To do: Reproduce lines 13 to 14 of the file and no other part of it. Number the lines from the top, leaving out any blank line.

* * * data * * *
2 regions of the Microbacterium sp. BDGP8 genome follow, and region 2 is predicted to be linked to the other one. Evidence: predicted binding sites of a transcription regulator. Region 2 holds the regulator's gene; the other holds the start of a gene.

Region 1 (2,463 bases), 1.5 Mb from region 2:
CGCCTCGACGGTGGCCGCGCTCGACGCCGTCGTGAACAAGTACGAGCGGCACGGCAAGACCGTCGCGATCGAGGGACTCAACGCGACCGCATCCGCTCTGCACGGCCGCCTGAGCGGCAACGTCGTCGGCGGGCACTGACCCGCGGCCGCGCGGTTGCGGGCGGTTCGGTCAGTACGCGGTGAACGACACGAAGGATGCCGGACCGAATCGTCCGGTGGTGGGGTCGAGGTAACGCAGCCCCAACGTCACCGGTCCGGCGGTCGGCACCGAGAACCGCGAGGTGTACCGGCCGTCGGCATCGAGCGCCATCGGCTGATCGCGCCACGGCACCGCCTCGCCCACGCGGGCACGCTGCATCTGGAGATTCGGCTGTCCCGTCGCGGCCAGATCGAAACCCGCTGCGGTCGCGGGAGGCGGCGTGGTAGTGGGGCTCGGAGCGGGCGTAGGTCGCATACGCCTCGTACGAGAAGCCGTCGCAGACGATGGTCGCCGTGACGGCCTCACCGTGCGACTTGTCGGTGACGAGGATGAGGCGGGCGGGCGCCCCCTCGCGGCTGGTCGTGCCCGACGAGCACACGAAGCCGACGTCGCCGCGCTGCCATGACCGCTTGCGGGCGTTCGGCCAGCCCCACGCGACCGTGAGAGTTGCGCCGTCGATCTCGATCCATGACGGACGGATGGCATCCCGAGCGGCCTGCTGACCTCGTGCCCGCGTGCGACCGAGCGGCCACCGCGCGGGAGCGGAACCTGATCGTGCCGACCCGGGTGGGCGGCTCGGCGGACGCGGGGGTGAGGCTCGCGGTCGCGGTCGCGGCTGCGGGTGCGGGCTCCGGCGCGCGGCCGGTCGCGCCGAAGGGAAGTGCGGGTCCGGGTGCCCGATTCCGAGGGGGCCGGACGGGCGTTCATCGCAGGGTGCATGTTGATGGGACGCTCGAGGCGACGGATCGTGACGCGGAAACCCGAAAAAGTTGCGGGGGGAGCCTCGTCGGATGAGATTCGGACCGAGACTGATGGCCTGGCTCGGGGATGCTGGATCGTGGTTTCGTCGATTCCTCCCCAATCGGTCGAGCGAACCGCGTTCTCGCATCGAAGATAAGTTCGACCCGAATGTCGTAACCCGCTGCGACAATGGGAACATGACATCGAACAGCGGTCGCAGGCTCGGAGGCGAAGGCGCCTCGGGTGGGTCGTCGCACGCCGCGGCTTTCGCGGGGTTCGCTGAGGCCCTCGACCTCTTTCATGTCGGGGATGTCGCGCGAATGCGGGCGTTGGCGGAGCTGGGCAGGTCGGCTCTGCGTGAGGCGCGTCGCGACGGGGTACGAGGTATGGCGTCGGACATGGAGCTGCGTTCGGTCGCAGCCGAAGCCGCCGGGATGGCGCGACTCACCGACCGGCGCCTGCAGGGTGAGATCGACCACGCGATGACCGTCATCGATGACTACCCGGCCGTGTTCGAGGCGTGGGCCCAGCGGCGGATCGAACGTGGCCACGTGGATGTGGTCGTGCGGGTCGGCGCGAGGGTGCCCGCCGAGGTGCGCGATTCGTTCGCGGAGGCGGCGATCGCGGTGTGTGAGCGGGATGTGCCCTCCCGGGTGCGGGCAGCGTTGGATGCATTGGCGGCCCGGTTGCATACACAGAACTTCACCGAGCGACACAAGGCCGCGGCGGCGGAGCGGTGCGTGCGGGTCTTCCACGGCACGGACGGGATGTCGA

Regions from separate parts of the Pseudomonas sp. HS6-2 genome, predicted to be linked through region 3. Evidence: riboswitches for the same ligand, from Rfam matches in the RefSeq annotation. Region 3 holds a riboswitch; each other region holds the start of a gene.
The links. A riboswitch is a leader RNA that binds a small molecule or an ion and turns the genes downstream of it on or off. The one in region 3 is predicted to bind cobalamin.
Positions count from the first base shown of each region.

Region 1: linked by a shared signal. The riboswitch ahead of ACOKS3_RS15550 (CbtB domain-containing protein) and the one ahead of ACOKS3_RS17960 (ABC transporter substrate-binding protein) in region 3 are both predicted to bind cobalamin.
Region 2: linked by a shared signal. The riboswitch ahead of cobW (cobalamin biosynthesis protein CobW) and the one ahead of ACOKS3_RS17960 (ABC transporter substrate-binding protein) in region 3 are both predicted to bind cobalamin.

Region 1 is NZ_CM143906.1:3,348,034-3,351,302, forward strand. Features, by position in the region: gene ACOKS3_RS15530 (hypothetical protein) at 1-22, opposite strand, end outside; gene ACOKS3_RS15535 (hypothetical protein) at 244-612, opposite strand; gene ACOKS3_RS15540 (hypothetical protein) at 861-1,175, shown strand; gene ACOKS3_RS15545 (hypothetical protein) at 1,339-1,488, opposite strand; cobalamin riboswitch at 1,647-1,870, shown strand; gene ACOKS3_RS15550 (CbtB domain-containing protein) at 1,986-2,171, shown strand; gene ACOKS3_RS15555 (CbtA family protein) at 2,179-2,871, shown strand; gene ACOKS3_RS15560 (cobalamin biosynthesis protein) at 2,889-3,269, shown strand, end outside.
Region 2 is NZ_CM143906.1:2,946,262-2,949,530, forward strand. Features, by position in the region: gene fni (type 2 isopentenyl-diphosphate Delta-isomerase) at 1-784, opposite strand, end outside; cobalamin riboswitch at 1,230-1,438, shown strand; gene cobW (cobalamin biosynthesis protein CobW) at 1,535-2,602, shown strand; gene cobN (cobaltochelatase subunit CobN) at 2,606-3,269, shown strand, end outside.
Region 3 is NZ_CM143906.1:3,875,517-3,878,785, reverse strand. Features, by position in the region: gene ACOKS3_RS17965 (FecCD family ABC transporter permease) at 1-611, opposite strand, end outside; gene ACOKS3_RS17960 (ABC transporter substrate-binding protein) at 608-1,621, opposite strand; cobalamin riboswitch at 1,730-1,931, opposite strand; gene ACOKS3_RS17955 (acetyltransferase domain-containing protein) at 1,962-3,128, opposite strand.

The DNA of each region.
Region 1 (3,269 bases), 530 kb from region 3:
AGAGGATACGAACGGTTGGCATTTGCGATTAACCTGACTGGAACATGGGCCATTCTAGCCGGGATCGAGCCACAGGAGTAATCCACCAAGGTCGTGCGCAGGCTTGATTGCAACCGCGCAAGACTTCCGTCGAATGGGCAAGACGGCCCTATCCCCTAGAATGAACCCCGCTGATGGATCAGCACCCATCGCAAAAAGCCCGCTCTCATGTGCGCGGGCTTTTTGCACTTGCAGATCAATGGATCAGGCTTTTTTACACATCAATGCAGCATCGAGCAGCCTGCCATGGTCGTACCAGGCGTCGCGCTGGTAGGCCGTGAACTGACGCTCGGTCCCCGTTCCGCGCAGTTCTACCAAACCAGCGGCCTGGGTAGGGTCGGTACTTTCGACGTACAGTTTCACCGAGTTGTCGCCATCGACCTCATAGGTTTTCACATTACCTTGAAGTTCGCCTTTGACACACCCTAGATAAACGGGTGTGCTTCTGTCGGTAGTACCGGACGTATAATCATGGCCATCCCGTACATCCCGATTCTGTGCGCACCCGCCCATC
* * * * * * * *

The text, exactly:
Region 1 (3,269 bases), 530 kb from region 3:
AGAGGATACGAACGGTTGGCATTTGCGATTAACCTGACTGGAACATGGGCCATTCTAGCCGGGATCGAGCCACAGGAGTAATCCACCAAGGTCGTGCGCAGGCTTGATTGCAACCGCGCAAGACTTCCGTCGAATGGGCAAGACGGCCCTATCCCCTAGAATGAACCCCGCTGATGGATCAGCACCCATCGCAAAAAGCCCGCTCTCATGTGCGCGGGCTTTTTGCACTTGCAGATCAATGGATCAGGCTTTTTTACACATCAATGCAGCATCGAGCAGCCTGCCATGGTCGTACCAGGCGTCGCGCTGGTAGGCCGTGAACTGACGCTCGGTCCCCGTTCCGCGCAGTTCTACCAAACCAGCGGCCTGGGTAGGGTCGGTACTTTCGACGTACAGTTTCACCGAGTTGTCGCCATCGACCTCATAGGTTTTCACATTACCTTGAAGTTCGCCTTTGACACACCCTAGATAAACGGGTGTGCTTCTGTCGGTAGTACCGGACGTATAATCATGGCCATCCCGTACATCCCGATTCTGTGCGCACCCGCCCATC